There is no doubt that breeding snakes is one of the most exciting and rewarding parts of this hobby. The very idea of your prized boas producing offspring is a huge draw for many keepers, and the lure of being able to sell those offspring to offset the costs of the hobby, or even to make a profit, can be very strong. There are a number of considerations which should be taken very seriously however before a decision to attempt breeding your pet boas is taken.
Successfully breeding your boas will take a considerable amount of time and effort, you will need several healthy boas in good condition and of breeding age, along with the space end equipment not only to house and care for the adults, but potentially a large number of neonates.
Preparing boas for breeding will require that you have the space and equipment to control temperature changes accurately. A single gravid female can give birth to as many as 40 offspring, and you will not only need to house, feed, and care for these as neonate, but also find a way to rehome them. If you spent $100 on a juvenile boa in the past, the idea of having 40 juveniles to sell might seem very appealing. However, finding buyers for 40 young snakes is easier said than done. While perfect specimens of rare snakes and colour morphs (such as albino boas constrictors, or leucistic boas) may be desirable to customers, selling a quantity of young snakes of a common species such as a common or red tailed boa, especially if they are undistinguished with little colour, is likely to prove extremely difficult. You could be forced to sell to a dealer for an extremely low price, or be lumbered with a large number of rapidly growing snakes and no way of disposing of them. Unless you are breeding rare morphs, and can afford the breeding stock of high-end boa morphs to begin with, you’ll struggle to make a profit by breeding boas. It is commonly believed that the only way to make a decent profit from breeding boas is either to produce them in very large numbers, or to concentrate on color variants such as albinos, hyper-melanistic, or high end morphs. However, that doesn’t mean that small scale breeding isn’t rewarding – the joy and experience from breeding your boas should be your primary consideration.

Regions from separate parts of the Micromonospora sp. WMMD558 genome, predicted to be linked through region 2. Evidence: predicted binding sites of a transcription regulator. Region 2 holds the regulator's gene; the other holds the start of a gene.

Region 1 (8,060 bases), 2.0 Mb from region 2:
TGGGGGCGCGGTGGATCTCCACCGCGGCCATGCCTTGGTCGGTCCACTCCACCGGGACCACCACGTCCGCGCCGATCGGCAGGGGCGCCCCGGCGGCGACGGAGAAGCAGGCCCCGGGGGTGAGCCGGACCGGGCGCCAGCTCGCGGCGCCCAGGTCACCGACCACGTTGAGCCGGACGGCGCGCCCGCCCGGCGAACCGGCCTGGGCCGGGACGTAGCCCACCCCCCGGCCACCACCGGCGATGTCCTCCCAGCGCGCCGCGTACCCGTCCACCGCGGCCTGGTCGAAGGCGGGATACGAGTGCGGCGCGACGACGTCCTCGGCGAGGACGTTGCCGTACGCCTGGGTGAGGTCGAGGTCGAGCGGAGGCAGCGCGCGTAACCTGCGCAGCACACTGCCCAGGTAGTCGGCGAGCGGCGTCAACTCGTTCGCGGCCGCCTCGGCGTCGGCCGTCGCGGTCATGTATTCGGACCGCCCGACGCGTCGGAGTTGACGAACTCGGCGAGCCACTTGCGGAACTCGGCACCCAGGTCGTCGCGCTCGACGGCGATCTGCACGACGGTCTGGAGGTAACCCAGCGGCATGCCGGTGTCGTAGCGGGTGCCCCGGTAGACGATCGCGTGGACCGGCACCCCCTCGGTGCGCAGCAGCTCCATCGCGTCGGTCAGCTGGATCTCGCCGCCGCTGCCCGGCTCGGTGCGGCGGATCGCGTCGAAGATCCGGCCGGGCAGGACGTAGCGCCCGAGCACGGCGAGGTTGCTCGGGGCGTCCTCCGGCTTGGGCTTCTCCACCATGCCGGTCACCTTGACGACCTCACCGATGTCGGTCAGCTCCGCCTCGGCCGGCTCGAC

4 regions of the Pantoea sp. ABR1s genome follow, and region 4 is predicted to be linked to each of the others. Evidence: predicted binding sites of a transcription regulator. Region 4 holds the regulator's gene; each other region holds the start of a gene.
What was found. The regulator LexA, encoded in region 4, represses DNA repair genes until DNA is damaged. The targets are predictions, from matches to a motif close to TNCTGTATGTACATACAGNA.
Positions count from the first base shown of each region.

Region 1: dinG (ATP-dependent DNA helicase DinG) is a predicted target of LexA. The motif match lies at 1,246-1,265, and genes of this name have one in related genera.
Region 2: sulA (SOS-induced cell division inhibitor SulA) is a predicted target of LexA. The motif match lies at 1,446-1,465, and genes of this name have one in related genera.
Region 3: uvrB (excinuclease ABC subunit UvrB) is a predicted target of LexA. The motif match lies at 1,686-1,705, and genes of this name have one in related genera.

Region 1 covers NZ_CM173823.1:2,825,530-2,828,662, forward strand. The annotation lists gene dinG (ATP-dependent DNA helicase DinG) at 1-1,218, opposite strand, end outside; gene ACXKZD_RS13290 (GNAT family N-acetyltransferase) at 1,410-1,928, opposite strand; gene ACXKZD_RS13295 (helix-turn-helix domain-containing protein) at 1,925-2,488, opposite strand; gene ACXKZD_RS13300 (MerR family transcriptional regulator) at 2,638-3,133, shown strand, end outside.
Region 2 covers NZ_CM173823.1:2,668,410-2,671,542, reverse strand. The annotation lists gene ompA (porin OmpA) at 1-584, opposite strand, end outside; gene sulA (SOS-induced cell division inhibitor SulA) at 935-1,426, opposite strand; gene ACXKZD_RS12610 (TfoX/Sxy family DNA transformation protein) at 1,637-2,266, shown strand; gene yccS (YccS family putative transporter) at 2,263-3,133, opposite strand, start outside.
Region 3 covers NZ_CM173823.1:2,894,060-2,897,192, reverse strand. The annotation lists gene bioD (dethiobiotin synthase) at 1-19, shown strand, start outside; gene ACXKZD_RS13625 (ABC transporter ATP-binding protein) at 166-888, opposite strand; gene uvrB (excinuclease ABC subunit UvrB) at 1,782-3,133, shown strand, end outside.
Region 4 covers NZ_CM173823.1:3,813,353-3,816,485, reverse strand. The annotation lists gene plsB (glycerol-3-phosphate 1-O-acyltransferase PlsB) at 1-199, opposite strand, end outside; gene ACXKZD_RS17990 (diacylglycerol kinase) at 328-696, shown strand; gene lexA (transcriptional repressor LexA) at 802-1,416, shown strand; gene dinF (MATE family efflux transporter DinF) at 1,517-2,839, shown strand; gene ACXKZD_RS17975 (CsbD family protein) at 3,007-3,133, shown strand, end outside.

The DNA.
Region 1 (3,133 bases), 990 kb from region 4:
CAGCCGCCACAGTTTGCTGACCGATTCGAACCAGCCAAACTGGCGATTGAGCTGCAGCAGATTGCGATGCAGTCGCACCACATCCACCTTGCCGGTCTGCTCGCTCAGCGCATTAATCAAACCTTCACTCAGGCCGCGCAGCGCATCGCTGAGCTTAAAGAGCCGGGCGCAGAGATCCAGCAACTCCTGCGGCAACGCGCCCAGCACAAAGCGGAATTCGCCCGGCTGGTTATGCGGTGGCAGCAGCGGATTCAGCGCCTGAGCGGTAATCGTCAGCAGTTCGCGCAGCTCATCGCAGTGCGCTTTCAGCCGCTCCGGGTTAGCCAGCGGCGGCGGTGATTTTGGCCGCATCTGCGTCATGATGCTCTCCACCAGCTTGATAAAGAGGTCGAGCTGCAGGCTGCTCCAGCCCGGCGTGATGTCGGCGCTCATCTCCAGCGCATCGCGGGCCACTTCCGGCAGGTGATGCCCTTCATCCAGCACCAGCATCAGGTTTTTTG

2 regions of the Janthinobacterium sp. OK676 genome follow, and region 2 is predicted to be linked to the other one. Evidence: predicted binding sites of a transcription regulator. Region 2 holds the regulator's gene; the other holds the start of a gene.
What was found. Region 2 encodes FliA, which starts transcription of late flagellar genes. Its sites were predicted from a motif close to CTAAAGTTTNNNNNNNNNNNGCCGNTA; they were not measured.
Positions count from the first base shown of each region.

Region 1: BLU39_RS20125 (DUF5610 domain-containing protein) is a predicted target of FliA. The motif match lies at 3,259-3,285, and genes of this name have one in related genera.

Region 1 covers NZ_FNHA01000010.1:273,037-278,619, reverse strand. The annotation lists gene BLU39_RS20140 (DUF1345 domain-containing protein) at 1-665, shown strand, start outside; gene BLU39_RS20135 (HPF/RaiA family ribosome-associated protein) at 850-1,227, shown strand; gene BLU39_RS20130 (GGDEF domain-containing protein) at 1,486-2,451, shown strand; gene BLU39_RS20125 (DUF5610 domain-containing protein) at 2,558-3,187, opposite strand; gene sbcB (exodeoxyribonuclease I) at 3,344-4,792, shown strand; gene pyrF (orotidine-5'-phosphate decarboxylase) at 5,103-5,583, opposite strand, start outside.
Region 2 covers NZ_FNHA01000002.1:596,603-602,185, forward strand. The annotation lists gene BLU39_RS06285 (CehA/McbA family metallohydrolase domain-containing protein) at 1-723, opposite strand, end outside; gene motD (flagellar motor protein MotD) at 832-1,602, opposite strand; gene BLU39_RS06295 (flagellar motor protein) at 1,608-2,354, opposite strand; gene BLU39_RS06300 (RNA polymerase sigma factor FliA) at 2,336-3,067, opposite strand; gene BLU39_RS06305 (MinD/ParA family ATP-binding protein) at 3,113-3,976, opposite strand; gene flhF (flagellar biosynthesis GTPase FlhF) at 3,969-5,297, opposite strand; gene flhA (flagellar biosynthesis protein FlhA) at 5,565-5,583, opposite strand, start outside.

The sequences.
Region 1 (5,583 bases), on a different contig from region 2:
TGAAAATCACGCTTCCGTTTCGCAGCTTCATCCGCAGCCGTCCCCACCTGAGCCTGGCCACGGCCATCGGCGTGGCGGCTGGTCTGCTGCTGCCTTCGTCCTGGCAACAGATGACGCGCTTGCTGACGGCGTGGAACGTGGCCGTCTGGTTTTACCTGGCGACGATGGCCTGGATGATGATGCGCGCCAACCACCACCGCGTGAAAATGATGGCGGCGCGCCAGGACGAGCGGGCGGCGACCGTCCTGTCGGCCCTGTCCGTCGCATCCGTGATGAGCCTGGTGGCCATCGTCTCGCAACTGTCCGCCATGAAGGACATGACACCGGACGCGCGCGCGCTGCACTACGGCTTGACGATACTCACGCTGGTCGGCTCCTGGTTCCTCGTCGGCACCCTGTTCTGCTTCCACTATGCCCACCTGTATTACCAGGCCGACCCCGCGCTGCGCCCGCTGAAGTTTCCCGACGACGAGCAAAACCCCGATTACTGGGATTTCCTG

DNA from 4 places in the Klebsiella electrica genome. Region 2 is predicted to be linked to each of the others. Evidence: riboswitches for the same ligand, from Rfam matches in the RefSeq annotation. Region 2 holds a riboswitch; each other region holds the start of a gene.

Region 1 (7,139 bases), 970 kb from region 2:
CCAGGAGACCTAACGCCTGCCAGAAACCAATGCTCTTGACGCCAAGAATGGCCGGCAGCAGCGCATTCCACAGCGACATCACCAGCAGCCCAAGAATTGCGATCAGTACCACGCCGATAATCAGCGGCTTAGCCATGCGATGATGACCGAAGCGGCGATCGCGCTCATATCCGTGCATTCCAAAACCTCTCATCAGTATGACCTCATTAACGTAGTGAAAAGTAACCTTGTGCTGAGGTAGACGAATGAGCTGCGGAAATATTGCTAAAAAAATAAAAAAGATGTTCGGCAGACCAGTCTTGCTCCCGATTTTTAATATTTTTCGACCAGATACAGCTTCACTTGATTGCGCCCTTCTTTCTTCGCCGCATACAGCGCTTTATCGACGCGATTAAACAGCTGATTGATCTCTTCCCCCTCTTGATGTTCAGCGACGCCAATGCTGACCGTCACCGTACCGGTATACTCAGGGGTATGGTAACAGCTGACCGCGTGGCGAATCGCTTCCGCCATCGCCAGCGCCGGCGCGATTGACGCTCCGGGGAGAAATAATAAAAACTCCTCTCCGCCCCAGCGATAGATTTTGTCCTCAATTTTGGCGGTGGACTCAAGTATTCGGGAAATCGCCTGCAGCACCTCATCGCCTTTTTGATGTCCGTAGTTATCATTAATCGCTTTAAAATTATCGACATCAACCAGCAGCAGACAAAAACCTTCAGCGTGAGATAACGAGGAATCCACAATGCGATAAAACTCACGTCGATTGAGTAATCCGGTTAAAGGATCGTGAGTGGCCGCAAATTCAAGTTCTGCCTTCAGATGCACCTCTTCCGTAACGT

There is also a risk to your adult boas if you decide to attempt to breed them. A period of cooling, known as brumation, is used to induce mating. This cooling period, which also involved stopping feeding altogether, can leave your snakes weak and prone to illness. Failure to breed, illness, and even death are real dangers that must be considered.
Having said all of that, successfully breeding your boas will probably be one of the most rewarding things you can ever do in this hobby. With good research, careful record keeping, the proper care, and a little luck you will give your boas the best possible chance of producing offspring. If you make arrangements in advance to ensure that you are able to sell those offspring once they are born, and you have the space, equipment and time available to make such a commitment, then you too can experience the joys of breeding your boas.